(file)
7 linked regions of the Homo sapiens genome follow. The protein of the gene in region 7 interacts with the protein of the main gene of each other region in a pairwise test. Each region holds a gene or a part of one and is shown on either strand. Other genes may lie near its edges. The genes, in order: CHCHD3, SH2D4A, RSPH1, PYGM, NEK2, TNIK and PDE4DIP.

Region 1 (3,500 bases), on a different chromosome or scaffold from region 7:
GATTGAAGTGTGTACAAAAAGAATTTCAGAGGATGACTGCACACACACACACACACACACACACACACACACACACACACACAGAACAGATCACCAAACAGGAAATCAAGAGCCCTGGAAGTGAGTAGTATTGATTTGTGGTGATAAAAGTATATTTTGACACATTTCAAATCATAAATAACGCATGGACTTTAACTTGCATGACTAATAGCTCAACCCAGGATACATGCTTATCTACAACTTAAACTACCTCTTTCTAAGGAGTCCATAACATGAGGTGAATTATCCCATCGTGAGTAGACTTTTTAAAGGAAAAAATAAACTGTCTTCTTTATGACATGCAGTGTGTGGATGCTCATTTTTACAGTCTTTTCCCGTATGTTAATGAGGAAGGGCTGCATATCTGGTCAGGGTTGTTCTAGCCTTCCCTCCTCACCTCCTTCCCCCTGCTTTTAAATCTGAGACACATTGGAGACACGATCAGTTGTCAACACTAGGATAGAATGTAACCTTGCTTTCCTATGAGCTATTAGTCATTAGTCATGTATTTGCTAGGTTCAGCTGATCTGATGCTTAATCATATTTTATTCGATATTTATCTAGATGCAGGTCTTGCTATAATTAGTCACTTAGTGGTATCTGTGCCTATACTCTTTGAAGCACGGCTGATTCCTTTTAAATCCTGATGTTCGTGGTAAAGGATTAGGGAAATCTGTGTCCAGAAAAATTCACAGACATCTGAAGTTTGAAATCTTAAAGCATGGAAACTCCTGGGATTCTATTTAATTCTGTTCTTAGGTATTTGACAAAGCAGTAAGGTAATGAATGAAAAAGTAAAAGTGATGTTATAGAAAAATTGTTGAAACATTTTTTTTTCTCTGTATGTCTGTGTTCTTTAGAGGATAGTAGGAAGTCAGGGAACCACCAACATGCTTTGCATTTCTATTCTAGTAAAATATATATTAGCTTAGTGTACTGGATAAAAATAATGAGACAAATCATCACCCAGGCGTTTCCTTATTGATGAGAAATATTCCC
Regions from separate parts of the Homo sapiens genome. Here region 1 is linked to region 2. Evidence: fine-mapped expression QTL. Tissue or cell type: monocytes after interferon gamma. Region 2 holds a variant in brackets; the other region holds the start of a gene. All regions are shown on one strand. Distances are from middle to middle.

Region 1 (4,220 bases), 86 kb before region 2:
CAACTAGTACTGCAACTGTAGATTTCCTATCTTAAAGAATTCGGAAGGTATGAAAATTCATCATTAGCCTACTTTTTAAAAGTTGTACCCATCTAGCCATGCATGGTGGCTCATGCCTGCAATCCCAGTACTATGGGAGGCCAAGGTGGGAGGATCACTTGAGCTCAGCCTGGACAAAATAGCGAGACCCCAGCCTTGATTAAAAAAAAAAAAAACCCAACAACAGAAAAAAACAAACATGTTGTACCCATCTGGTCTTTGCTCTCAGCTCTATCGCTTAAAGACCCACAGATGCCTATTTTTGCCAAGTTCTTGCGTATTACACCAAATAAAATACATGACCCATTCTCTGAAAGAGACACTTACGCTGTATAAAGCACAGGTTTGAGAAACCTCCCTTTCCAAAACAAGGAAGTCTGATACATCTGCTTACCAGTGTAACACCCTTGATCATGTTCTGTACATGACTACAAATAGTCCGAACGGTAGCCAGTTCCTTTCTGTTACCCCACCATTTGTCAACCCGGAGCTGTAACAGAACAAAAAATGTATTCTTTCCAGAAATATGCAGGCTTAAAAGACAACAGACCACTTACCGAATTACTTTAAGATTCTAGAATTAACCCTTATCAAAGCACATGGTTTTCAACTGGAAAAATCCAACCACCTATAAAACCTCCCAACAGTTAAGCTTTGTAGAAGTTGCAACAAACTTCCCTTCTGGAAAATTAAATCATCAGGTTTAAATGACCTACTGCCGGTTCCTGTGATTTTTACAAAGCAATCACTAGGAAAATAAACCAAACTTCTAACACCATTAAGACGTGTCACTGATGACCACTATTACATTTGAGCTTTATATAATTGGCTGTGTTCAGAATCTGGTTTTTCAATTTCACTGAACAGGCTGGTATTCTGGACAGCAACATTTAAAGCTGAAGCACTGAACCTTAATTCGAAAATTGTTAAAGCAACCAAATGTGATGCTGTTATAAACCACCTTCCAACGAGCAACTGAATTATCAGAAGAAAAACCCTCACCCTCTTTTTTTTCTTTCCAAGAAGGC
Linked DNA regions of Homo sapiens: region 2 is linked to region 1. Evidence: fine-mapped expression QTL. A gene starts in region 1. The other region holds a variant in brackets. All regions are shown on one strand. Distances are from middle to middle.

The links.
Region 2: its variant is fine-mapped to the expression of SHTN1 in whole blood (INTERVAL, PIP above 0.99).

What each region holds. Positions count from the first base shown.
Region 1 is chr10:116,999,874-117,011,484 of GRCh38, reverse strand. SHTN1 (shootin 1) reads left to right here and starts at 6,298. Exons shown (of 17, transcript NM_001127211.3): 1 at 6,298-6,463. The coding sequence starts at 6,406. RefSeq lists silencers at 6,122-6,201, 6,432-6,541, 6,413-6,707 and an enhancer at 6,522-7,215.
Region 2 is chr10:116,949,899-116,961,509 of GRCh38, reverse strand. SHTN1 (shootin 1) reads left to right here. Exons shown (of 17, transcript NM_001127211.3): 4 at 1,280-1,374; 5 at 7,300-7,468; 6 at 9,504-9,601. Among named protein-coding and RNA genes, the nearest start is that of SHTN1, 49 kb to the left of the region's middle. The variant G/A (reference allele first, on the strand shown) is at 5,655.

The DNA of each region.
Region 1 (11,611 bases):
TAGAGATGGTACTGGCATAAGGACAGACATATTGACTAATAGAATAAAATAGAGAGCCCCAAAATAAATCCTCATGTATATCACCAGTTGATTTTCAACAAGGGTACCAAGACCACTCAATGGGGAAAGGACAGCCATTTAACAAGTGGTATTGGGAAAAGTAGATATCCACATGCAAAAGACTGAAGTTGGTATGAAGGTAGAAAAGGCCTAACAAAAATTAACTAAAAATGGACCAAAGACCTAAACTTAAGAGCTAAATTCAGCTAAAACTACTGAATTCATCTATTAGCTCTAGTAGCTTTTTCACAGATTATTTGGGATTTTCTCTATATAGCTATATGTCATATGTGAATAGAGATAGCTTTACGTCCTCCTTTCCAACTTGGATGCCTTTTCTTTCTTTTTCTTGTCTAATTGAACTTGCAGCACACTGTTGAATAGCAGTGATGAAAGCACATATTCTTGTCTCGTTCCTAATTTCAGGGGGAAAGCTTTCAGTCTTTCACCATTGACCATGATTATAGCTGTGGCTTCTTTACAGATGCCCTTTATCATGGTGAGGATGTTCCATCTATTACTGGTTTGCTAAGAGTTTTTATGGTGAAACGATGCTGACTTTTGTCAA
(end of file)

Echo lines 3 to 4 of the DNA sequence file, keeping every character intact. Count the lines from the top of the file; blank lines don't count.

GATTGAAGTGTGTACAAAAAGAATTTCAGAGGATGACTGCACACACACACACACACACACACACACACACACACACACACACAGAACAGATCACCAAACAGGAAATCAAGAGCCCTGGAAGTGAGTAGTATTGATTTGTGGTGATAAAAGTATATTTTGACACATTTCAAATCATAAATAACGCATGGACTTTAACTTGCATGACTAATAGCTCAACCCAGGATACATGCTTATCTACAACTTAAACTACCTCTTTCTAAGGAGTCCATAACATGAGGTGAATTATCCCATCGTGAGTAGACTTTTTAAAGGAAAAAATAAACTGTCTTCTTTATGACATGCAGTGTGTGGATGCTCATTTTTACAGTCTTTTCCCGTATGTTAATGAGGAAGGGCTGCATATCTGGTCAGGGTTGTTCTAGCCTTCCCTCCTCACCTCCTTCCCCCTGCTTTTAAATCTGAGACACATTGGAGACACGATCAGTTGTCAACACTAGGATAGAATGTAACCTTGCTTTCCTATGAGCTATTAGTCATTAGTCATGTATTTGCTAGGTTCAGCTGATCTGATGCTTAATCATATTTTATTCGATATTTATCTAGATGCAGGTCTTGCTATAATTAGTCACTTAGTGGTATCTGTGCCTATACTCTTTGAAGCACGGCTGATTCCTTTTAAATCCTGATGTTCGTGGTAAAGGATTAGGGAAATCTGTGTCCAGAAAAATTCACAGACATCTGAAGTTTGAAATCTTAAAGCATGGAAACTCCTGGGATTCTATTTAATTCTGTTCTTAGGTATTTGACAAAGCAGTAAGGTAATGAATGAAAAAGTAAAAGTGATGTTATAGAAAAATTGTTGAAACATTTTTTTTTCTCTGTATGTCTGTGTTCTTTAGAGGATAGTAGGAAGTCAGGGAACCACCAACATGCTTTGCATTTCTATTCTAGTAAAATATATATTAGCTTAGTGTACTGGATAAAAATAATGAGACAAATCATCACCCAGGCGTTTCCTTATTGATGAGAAATATTCCC
Regions from separate parts of the Homo sapiens genome. Here region 1 is linked to region 2. Evidence: fine-mapped expression QTL. Tissue or cell type: monocytes after interferon gamma. Region 2 holds a variant in brackets; the other region holds the start of a gene. All regions are shown on one strand. Distances are from middle to middle.